The World Bank has given a go- ahead to the 200 MW Karuma Falls hydropower project which is to start construction this year to ease the power shortage in Uganda, local media reported Monday.
The Karuma project stalled until recently when the bank agreed to a simultaneous building of two large dams in Uganda. Extensive studies were submitted to the government for approval.
"Presently, there is an acute shortage of power in Uganda and we believe that the Karuma project is of great importance to this nation. This shortage will continue in the medium term until at least two large hydro-power stations (Karuma and Bujagali) are constructed," said Omulen, chief of the developer Norpak Power Ltd. when visiting the site over the weekend.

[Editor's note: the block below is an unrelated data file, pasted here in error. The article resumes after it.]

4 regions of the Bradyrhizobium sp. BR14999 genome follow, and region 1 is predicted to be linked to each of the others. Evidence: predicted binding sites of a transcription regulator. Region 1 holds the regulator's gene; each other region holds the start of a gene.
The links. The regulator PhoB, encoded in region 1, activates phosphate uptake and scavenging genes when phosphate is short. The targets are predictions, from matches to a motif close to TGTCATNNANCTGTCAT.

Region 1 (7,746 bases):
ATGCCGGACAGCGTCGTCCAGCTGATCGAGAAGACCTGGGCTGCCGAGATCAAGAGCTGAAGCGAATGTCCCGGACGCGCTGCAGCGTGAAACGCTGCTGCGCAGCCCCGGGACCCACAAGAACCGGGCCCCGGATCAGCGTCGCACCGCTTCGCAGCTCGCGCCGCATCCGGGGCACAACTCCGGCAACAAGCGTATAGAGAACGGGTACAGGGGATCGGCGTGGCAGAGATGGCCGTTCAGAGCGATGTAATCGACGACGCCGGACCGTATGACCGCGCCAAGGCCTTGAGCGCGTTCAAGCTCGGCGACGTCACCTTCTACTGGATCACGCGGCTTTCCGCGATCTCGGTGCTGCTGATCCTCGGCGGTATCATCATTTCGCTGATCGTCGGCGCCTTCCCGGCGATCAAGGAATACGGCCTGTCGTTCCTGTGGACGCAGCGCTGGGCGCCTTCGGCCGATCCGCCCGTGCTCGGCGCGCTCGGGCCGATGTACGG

The plant will be located about three-km upstream of the Karuma Bridge in northern Uganda and it is expected to consist of four units, each generating 50 MW or 200 MW in total. There is also an option to add another 50-100 MW later.
"The design concept is based on tunneling with an underground power station. This is environmentally sound and the most appropriate technology for this site as opposed to large surface dams," Omulen explained and adding "the only structures on the surface will be the switchyard, roads and buildings.''
Norpak and local residents were optimistic that the government would conclude an agreement in three months so the construction starts.
The power project is expected to be completed in 2009.